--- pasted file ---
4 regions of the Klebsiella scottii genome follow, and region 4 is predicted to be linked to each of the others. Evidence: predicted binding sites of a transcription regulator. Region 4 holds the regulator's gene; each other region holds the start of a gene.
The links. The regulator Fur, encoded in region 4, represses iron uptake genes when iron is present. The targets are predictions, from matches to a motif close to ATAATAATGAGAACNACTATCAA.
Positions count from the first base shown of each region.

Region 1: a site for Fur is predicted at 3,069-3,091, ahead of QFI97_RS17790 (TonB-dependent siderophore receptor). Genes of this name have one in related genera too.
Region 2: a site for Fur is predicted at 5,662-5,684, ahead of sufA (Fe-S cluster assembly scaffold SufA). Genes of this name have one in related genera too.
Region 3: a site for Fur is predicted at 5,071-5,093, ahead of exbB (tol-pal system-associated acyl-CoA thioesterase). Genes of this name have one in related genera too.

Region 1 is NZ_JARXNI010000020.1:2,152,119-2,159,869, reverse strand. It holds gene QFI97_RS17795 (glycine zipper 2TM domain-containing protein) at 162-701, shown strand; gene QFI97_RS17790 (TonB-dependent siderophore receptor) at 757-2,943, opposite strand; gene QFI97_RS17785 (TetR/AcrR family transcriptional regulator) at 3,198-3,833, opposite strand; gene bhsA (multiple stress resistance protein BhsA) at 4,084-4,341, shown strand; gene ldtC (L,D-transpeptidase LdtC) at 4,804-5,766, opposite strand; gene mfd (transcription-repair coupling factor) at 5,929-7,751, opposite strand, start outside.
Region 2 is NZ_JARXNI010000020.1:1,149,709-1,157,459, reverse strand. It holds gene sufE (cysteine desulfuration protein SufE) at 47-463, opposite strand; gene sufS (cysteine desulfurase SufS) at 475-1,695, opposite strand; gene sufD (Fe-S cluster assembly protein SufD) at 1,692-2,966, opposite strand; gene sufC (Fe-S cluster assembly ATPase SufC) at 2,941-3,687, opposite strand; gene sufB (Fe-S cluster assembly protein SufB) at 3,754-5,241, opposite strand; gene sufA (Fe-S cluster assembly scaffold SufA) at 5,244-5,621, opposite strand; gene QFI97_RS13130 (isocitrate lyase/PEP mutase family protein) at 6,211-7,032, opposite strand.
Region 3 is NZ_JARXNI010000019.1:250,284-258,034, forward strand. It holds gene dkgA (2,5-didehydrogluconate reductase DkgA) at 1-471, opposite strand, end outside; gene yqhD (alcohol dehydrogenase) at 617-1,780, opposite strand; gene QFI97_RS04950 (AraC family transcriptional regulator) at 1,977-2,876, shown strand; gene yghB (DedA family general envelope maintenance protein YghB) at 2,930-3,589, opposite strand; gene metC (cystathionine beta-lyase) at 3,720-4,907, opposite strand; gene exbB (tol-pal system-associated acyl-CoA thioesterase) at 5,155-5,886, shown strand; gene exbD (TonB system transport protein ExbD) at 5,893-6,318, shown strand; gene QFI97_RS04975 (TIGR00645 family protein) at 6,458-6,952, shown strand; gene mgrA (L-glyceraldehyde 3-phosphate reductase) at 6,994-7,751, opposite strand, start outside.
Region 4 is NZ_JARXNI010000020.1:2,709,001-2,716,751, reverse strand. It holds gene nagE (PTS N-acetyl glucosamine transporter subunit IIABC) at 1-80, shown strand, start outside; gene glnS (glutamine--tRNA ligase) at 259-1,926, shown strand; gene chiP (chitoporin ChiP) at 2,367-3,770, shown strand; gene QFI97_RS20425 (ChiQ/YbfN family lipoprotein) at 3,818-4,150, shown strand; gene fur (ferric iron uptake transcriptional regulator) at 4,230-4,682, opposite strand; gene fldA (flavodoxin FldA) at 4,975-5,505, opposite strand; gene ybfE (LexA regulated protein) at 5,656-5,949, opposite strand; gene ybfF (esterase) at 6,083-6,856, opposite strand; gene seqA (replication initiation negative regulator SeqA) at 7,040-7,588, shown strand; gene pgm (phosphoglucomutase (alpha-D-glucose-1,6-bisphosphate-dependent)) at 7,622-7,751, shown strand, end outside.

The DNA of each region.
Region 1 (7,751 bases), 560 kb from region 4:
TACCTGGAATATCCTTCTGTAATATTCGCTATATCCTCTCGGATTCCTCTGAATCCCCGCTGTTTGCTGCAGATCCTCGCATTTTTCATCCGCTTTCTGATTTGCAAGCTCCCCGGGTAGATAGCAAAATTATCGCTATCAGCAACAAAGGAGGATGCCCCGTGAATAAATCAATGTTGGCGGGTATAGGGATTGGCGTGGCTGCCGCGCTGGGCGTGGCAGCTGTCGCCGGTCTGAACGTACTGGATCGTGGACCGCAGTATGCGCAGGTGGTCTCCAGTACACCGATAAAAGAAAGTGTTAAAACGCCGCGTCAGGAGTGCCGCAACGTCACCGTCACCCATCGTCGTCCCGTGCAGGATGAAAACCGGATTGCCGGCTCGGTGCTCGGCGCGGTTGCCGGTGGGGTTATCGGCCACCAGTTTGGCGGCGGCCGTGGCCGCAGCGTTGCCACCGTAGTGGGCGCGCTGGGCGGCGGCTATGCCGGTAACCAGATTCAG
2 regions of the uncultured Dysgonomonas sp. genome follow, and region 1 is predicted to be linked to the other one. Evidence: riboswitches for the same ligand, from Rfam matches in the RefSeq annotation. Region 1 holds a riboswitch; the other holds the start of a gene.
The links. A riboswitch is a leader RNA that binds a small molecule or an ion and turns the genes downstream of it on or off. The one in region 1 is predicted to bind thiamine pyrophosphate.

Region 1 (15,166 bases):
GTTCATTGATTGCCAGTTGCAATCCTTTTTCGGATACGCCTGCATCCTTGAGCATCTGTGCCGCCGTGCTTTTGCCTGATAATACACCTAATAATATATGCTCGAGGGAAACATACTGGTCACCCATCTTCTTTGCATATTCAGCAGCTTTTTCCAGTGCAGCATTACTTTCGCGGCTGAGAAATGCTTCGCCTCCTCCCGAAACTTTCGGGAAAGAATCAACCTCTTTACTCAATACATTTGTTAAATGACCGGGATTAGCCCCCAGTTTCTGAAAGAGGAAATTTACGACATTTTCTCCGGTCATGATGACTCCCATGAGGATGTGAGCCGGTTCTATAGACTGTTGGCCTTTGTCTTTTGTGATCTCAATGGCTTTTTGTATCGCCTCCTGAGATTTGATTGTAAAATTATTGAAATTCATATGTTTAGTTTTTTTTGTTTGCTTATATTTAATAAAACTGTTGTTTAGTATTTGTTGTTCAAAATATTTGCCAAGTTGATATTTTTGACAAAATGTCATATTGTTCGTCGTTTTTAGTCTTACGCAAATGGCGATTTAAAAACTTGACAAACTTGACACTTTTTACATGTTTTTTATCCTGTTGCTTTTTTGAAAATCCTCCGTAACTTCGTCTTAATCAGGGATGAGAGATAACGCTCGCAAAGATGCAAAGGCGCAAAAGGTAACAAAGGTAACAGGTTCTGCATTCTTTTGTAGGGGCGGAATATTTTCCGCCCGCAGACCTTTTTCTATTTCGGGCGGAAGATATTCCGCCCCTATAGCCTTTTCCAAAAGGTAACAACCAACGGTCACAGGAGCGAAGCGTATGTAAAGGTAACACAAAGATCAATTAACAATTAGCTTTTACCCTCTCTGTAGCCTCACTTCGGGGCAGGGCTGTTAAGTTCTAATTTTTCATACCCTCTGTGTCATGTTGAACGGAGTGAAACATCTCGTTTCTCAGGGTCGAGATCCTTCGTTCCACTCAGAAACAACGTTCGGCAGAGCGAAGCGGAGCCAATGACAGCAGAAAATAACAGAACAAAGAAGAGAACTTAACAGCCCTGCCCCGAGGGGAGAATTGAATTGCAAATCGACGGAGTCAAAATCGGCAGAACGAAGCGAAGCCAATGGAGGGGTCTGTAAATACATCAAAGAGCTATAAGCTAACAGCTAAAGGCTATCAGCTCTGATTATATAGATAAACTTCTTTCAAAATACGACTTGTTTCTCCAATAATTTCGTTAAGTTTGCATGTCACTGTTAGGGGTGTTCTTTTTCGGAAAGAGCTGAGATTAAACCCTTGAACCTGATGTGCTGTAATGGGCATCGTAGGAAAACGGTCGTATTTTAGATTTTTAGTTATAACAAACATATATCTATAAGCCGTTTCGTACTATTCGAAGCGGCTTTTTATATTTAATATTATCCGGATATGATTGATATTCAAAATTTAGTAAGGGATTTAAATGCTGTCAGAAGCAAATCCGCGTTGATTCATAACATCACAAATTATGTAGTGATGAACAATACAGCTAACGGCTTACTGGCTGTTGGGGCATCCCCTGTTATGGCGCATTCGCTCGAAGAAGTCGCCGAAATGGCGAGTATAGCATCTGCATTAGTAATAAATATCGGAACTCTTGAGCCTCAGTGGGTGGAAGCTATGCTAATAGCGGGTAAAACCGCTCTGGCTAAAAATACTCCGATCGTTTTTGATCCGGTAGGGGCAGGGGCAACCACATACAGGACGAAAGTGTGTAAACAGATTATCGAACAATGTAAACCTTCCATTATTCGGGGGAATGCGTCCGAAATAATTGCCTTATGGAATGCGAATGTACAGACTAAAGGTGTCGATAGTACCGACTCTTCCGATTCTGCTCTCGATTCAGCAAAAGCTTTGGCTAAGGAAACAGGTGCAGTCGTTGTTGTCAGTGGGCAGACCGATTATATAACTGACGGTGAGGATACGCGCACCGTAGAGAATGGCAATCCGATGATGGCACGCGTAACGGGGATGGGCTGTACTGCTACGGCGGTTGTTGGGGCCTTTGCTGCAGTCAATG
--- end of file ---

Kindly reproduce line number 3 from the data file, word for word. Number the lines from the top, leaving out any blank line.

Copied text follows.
Positions count from the first base shown of each region.